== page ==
For both companies, the draw lies in Asia's fast-growing refining capacity. By Enbridge's count, China, Japan and South Korea have three times more refining capacity for Canadian heavy crudes than does North America.
"They import something in the order of 11 million barrels a day," Mr. Carruthers said. "And we believe we can access 1.5 million barrels of that capacity."
Enbridge estimates that by sending oil to a market with strong demand, rather than one like the U.S. where demand has weakened, it can earn $2 to $3 (U.S.) more on every barrel it sells. At 550,000 barrels per day, that could trigger a huge wash of new cash.
Most important, opening up an Asian market would mean that Canadian oil producers no longer have to passively accept whatever price U.S. refiners are willing to pay. They could play U.S. and Asian customers off against one another in search of the best deal.
"Having more than one customer is always an important issue," said Rick George, chief executive officer of Suncor Energy Inc. "You never want to leave yourself as a supplier with only one customer."
Despite the industry's optimism, it is by no means clear that the pipelines will ever be built. A rise in U.S. demand or a plunge in oil prices could undermine the case for going ahead.
In a worrisome sign, Enbridge presented Northern Gateway for regulatory approval without securing any commitment from oil and gas companies to use it - an exceedingly rare move.
And doubters question whether the new lines are needed. So much pipe has been laid to the U.S. in recent years that analysts believe it won't all be filled for years to come.
"There is no question that Canada is long on export pipeline capacity until the end of the decade as a result of what's been built," Mr. Anderson said.
But the industry believes the threat of looming U.S. greenhouse gas legislation, which could make it more difficult to sell gasoline made from carbon-heavy oil sands crude, renders the Asian option worthwhile. "It's not about capacity. It's about providing the option," Mr. Anderson said.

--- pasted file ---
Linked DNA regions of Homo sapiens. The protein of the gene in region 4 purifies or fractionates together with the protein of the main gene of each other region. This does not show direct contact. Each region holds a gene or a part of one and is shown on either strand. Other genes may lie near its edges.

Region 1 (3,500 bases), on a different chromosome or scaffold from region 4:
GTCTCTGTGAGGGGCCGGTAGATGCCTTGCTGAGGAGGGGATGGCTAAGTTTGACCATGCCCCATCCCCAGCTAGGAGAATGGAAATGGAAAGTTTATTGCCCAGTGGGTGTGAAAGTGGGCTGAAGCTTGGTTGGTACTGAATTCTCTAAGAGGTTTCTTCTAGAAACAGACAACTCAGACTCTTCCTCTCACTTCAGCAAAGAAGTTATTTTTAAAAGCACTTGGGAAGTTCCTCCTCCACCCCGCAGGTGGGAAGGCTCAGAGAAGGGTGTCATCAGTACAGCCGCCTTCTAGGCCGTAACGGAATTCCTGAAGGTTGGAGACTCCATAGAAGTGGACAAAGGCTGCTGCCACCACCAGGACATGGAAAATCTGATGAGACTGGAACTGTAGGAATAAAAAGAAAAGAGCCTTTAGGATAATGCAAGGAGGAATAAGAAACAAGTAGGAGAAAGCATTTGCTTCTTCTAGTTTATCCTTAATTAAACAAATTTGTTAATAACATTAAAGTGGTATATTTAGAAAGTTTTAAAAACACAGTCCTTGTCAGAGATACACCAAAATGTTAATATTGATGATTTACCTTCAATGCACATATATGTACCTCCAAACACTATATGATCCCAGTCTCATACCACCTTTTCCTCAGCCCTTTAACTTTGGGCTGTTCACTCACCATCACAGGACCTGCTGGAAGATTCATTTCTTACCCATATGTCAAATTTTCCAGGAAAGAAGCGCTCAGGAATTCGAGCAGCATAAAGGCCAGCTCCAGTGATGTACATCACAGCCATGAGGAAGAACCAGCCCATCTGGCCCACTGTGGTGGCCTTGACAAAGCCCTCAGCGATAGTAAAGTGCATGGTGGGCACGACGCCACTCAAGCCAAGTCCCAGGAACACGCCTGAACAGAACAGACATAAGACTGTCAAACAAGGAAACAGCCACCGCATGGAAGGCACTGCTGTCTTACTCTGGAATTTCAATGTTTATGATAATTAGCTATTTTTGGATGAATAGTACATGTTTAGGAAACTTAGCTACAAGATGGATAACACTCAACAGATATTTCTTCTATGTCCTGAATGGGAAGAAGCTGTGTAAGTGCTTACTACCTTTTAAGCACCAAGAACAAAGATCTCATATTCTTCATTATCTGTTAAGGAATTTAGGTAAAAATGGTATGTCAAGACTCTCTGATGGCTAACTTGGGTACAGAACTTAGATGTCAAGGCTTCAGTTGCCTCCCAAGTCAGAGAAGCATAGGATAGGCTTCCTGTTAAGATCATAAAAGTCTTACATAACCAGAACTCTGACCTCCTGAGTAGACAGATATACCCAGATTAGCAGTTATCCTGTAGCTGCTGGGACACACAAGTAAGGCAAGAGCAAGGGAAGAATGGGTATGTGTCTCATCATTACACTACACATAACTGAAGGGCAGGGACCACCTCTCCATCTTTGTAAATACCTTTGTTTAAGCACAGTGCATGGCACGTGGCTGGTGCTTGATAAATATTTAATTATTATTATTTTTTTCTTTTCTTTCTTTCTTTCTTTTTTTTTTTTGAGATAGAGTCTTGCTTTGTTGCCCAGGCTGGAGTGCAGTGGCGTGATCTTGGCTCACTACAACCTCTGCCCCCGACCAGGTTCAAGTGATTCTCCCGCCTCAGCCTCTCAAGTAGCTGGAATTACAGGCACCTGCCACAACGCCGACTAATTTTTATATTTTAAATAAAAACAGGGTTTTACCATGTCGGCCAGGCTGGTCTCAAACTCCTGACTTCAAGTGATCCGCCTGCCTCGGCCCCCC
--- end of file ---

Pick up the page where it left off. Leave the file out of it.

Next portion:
The question, according to Mr. Anderson: "What's the size of project you need to feed that option? And through whose backyard are you building it?"
Both of the competing concepts are well-funded and well-researched. Enbridge's Gateway proposal is bigger and likely more expensive, but it has the advantage of serving large, more efficient tankers with a shorter sailing time between Kitimat and Asia.
In contrast, Kinder Morgan believes that by expanding an existing pipeline, rather than building an entirely new one, it can move crude more cheaply.
It has yet to file a formal application and faces opposition in Vancouver, where its plans would result in doubling the number of crude carriers sailing past the city's downtown. Though that would only bring tanker traffic to just over 5 per cent of all vessels there - a figure Mr. Anderson calls "a drop in the bucket" - it would create much more visibility, and raise the possibility of local protest and punitive legislation.
See a timeline of pipeline resistance in western Canada
Kinder Morgan may want to draw lessons from Enbridge, which has seen Gateway become an environmental flashpoint.
The proposed pipeline would span 1,172 kilometres, crossing the territory of roughly 50 first nations and 773 creeks, streams and rivers. Opponents say Gateway would bring massive volumes of oil into places it does not belong.
That concern is especially loud in Kitimat, where the Haisla First Nation points to sea water so rich it has produced two-to-a-pound prawns. Even Mr. Ignatieff, the Liberal Leader, has said oil tankers should not run there - a direct attack on Gateway.
Feelings run just as strong on the Stuart River in the B.C. interior, a place of lovely stillness where calm waters meander beneath circling bald eagles, and where brothers Blondie and Vince Prince come to touch the divine.
"That's my cathedral. You get some people go to St. Peter's in Rome. They got nothing on down the river, man," said Blondie, the older of the two.
Community members are passionate about the issue: "Any disturbance by Enbridge would mean the total annihilation of our existence," says Peter Erickson, a councillor with the Fort St. James Nak'azdli band. "We've already lost the majority of our salmon. And now they're putting in jeopardy the rest of them, what little we have. It's just atrocious."
Across northern B.C., Gateway has triggered a fiercely emotional response. First nations have banded together in unprecedented ways to oppose the project, and many have pledged blockades and other measures to block the line if Enbridge attempts to build it.